VP Kamala Harris makes visit to southeast Wisconsin, touts broadband and job expansion

NOW: VP Kamala Harris makes visit to southeast Wisconsin, touts broadband and job expansion

PLEASANT PRAIRIE, Wis. (CBS 58) -- Vice President Kamala Harris touted broadband and job expansion at a technology manufacturing company in southeastern Wisconsin during a trip to the battleground state Thursday, Aug.3.

During her short speech, Harris touted the administration's investments in high-speed internet at Sanmina Corporation, a manufacturing company in Pleasant Prairie that's working to expand broadband.

Last month, the Biden-Harris administration announced the state will receive $1 billion in federal funds to expand internet access.

"In America in the 21st century, high-speed Internet is not a luxury. It is a basic necessity," Harris said.

The trip coincides with Nokia partnering with Sanmina to build electronic products which will create 200 jobs at the Kenosha County company starting in 2024.

Harris did not make any mention of former President Donald Trump's four-count indictment that has ties to Wisconsin Republicans for their involvement in Trump's plot to overturn the 2020 election.

Instead, she highlighted infrastructure, clean jobs, and manufacturing which have been a central theme of the Biden-Harris agenda heading into the 2024 election.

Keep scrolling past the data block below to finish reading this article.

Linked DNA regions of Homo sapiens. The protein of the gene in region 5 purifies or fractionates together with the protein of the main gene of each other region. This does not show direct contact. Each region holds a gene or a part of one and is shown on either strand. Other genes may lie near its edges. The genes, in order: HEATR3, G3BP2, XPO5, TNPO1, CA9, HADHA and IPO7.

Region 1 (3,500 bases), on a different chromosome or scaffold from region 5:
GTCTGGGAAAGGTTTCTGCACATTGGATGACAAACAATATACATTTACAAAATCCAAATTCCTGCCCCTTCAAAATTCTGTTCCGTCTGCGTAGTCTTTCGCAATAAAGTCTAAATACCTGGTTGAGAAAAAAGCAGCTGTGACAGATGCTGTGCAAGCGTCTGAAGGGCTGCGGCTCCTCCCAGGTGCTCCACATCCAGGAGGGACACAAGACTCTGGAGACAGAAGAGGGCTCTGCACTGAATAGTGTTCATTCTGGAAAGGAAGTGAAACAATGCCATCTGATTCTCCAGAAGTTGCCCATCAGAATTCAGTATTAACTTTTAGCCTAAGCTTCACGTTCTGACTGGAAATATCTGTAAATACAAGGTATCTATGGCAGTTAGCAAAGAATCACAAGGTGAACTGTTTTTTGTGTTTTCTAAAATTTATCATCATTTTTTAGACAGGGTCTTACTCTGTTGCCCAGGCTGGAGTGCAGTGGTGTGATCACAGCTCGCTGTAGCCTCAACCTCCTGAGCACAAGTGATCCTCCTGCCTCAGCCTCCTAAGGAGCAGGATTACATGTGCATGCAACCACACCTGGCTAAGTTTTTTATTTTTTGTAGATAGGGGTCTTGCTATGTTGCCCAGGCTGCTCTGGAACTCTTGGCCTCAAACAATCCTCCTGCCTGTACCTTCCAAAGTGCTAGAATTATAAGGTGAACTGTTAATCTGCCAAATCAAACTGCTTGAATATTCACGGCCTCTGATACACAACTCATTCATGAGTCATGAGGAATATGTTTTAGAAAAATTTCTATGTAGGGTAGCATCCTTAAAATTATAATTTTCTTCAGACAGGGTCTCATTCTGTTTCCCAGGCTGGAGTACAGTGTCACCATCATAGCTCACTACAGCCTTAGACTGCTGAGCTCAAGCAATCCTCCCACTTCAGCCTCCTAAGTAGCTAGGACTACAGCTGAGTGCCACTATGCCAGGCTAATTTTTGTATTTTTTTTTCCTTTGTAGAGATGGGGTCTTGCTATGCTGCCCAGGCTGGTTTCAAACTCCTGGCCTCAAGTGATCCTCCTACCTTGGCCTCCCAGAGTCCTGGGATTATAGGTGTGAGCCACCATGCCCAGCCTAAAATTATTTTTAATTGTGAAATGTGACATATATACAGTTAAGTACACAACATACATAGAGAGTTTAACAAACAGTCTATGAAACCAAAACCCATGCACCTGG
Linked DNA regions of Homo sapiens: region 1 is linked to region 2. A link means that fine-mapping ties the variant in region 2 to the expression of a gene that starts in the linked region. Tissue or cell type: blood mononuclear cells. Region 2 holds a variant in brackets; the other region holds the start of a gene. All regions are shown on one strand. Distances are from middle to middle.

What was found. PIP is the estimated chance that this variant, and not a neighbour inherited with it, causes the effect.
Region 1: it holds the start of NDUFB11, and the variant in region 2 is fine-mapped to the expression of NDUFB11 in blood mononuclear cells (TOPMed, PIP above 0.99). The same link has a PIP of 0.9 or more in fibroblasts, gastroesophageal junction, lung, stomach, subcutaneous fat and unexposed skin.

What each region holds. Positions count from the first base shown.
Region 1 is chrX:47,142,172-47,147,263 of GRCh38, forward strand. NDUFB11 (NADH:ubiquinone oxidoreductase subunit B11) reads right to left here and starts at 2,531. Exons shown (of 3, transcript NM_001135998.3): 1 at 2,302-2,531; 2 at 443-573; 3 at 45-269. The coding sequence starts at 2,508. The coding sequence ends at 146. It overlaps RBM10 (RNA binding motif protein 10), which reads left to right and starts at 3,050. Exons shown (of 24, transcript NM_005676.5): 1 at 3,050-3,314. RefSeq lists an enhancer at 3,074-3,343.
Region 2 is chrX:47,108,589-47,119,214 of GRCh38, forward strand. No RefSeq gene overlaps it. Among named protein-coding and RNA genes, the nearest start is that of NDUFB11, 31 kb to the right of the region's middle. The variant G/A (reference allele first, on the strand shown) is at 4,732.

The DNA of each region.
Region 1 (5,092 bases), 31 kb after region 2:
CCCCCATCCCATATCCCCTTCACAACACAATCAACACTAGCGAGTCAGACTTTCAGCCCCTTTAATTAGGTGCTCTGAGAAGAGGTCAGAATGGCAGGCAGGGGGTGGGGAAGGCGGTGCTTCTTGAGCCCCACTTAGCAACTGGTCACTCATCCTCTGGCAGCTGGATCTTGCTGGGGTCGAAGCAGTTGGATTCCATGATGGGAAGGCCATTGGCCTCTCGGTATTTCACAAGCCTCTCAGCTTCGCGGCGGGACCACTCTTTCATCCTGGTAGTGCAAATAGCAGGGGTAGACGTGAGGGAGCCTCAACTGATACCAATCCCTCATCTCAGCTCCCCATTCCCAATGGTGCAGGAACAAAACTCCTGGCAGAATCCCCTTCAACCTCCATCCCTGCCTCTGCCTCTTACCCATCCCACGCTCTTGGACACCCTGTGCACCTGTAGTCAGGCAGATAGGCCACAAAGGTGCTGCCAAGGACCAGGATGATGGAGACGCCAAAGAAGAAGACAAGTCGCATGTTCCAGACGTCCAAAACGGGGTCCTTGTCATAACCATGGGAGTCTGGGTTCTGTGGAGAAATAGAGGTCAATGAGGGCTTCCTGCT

"Wisconsin, together, we are rebuilding America," said Harris. "Through Bidenomics, we are showing that when we invest in workers and families, when we create jobs and opportunity, when we roll up our sleeves and get to work, there is no limit to what we can achieve for Kenosha, for Wisconsin, and for our nation."

The last time the VP visited Wisconsin was before the 2022 midterms. Her presence shows how the administration is making point to visit the battleground state that is once again likely to play a pivotal role in President Joe Biden's reelection bid.

Republicans criticized the themes Harris spoke about during her speech.

"The sales pitch won't land for Wisconsin families who are worried about decreasing real wages, the humanitarian crisis at the border, rampant crime, and disarray overseas," said Brian Schimming, chairman of the Republican Party of Wisconsin.

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